Two American destroyers sailed into the Black Sea over the weekend, the first time since 2014 that more than one U.S. warship has operated in this tense region other than in an exercise.
"Our decision to have two ships simultaneously operate in the Black Sea is proactive, not reactive," said Vice Adm. Christopher Grady, 6th Fleet commander, in a statement Sunday. "We operate at the tempo and timing of our choosing in this strategically important region."
Russia has viewed U.S. ships transiting these international waters as provocative, ever since Moscow annexed Ukraine's Crimean Peninsula in 2014.
The U.S. is sending a message that it will defend its allies, uphold maritime laws and protect its offshore interests in Europe and Asia, said Jim Holmes, Naval War College professor of strategy.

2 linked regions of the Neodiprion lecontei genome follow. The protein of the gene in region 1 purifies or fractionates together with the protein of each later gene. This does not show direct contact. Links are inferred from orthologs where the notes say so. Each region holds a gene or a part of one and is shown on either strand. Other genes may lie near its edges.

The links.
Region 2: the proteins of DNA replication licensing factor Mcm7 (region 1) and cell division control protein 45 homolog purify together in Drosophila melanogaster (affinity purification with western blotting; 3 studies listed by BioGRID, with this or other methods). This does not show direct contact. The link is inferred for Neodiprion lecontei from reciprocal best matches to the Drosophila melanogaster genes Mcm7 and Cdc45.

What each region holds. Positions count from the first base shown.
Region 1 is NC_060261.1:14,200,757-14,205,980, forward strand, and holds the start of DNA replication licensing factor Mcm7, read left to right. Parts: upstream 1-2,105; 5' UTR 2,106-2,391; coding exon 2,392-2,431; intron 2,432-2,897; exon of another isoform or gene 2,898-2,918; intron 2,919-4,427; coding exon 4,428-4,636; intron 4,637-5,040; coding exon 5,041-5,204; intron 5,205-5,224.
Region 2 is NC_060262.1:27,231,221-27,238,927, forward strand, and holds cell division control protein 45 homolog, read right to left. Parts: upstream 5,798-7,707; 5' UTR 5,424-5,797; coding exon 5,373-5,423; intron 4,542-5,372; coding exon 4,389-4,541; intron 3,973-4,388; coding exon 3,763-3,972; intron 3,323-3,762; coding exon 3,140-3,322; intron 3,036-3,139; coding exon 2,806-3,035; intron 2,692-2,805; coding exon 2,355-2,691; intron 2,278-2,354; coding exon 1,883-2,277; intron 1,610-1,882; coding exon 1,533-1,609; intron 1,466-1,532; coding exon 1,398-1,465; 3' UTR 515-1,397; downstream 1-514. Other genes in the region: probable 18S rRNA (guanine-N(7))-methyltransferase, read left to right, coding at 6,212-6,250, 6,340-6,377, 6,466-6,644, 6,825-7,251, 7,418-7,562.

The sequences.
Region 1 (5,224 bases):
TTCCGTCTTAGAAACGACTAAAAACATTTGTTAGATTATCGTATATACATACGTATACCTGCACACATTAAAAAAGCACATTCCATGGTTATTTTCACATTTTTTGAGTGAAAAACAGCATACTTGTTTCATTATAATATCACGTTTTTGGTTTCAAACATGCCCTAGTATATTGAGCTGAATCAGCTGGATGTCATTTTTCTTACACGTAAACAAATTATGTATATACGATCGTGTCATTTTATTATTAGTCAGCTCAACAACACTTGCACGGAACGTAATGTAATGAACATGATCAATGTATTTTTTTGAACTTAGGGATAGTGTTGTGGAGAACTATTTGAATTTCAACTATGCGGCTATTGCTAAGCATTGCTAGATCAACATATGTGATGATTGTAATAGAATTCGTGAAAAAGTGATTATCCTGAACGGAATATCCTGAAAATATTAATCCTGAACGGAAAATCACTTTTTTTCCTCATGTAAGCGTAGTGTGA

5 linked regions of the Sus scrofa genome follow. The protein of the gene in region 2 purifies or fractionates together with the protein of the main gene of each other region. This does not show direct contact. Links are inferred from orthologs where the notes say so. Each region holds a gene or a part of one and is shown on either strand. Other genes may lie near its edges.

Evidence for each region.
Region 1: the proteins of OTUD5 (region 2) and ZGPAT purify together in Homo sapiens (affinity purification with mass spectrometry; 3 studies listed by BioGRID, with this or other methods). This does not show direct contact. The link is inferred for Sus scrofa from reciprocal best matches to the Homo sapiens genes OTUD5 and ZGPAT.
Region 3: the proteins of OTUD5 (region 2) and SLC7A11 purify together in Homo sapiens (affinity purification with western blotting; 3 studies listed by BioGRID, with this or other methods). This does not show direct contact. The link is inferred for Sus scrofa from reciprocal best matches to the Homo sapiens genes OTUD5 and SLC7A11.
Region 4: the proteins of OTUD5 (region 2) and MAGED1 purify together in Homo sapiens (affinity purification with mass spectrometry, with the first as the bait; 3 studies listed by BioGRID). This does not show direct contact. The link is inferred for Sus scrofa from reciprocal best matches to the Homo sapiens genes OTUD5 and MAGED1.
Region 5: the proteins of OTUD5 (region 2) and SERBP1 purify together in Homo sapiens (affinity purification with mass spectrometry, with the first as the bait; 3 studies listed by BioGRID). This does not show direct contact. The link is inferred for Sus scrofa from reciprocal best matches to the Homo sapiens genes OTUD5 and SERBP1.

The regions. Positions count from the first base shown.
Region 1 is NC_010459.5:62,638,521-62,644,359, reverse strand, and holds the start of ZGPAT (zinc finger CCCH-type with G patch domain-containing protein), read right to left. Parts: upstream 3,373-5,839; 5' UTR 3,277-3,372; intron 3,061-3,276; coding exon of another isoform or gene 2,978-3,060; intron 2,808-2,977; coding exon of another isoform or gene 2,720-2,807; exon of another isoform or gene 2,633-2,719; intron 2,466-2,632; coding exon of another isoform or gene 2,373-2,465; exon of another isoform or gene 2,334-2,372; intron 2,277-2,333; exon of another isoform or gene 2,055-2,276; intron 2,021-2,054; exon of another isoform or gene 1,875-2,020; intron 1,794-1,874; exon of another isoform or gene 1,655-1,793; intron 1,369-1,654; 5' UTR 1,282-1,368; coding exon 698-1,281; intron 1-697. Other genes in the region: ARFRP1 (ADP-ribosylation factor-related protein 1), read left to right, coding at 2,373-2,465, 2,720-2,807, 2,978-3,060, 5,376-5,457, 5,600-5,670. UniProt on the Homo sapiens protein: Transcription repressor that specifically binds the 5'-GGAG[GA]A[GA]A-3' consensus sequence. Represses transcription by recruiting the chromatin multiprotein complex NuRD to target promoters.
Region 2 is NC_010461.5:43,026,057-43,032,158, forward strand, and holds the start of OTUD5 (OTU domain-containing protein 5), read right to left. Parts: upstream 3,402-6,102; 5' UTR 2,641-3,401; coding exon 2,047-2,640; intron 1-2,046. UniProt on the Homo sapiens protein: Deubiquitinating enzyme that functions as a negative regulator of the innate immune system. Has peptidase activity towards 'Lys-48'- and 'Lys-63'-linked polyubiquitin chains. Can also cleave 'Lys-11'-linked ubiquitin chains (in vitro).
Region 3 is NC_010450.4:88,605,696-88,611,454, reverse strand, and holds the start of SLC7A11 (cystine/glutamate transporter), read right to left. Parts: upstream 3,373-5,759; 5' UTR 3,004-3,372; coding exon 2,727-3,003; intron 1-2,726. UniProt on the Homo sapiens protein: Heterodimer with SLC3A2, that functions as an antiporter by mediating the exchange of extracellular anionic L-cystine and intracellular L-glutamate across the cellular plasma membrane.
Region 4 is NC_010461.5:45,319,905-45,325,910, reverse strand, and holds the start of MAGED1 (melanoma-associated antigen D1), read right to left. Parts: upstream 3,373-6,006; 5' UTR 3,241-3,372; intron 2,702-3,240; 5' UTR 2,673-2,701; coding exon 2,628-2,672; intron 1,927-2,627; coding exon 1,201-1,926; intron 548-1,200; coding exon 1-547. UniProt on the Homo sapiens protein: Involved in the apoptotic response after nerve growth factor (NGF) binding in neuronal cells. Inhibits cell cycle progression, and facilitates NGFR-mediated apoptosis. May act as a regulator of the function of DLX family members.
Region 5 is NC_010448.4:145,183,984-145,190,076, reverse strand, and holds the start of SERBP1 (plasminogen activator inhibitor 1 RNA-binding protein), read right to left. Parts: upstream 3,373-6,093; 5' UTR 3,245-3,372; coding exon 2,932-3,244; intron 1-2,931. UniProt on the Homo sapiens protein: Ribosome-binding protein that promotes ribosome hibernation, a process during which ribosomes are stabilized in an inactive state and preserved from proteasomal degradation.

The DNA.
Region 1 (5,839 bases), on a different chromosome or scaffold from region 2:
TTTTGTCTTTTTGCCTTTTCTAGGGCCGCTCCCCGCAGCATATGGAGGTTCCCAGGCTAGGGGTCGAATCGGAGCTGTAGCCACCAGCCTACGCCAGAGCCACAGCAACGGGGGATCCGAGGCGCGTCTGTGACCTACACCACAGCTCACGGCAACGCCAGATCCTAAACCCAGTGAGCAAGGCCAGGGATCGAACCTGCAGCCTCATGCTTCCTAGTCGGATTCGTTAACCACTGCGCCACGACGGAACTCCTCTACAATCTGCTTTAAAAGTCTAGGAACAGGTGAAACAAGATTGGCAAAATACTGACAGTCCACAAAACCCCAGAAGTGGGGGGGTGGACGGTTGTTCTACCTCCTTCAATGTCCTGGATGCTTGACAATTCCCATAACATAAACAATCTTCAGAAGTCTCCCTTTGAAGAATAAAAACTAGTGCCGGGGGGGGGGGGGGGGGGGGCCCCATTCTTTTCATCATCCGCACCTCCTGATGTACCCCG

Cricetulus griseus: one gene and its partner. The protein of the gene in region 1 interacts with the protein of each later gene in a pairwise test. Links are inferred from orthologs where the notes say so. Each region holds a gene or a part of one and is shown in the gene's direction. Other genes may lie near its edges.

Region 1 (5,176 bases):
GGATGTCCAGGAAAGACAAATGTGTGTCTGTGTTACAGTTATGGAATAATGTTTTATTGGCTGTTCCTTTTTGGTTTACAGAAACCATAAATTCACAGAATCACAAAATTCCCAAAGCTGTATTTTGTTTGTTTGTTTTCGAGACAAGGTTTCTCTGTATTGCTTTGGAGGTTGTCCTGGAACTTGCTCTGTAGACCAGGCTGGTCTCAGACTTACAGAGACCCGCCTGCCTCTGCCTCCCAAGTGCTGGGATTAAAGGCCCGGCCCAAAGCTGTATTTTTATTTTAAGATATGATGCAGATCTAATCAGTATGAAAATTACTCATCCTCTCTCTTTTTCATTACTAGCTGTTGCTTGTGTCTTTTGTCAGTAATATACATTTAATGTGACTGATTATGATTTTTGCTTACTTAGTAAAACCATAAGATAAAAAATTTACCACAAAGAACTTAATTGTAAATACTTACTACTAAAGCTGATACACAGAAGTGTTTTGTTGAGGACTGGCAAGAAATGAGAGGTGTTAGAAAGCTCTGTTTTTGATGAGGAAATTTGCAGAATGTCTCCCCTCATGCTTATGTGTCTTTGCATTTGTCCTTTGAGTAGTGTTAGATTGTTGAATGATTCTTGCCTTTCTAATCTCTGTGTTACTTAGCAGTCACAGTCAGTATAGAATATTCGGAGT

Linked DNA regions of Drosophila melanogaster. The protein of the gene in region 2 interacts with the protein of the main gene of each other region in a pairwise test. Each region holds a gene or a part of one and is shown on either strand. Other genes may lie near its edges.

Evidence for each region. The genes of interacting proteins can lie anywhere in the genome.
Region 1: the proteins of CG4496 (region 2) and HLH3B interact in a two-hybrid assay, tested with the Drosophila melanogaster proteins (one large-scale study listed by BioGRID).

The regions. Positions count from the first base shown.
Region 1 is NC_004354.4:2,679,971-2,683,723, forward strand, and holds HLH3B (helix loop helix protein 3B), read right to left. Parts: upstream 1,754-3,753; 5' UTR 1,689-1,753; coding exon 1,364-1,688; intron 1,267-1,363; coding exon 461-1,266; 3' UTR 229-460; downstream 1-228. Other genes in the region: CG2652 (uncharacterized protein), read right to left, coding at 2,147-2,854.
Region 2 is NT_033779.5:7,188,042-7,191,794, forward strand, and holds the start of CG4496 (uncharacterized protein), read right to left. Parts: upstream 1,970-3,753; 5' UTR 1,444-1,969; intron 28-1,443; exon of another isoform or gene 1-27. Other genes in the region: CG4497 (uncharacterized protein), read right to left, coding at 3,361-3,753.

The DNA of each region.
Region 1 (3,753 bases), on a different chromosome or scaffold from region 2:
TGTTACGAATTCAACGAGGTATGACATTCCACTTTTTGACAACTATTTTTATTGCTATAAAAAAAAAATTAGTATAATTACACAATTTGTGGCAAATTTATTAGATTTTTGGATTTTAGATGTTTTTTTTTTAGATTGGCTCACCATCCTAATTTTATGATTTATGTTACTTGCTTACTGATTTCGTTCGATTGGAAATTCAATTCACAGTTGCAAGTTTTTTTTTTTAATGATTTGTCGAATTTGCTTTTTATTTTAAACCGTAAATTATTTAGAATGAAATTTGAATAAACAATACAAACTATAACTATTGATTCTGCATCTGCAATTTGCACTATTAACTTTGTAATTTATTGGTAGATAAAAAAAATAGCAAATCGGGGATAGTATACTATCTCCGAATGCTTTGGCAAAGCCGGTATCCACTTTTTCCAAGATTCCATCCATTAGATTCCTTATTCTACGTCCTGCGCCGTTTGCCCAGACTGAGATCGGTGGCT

"We're putting Russia on notice in the Black Sea and China on notice in the South China Sea that we will not be deterred from going into those waters, and doing so in force," Holmes said.
The U.S. has sent destroyers into the Black Sea more often in the past year as Russia has deployed more naval forces. But the last time two U.S. warships conducted a security patrol there was during the 2014 Sochi Winter Olympics, just before Russia annexed Crimea.
Two warships have been present in the Black Sea for multinational exercises, such as last year's Sea Breeze and Sea Shield.
Beefing up patrols is a way of telling adversaries the Navy has bounced back after some high-profile accidents, Holmes said.
The destroyers USS John S. McCain and USS Fitzgerald collided with commercial ships in separate incidents last year, resulting in the deaths of 17 sailors and forcing the Navy to review many of its procedures.
"Yes, we have some remedial work to do on the fundamentals, but we won't surrender our ideals or interests while we do it," Holmes said.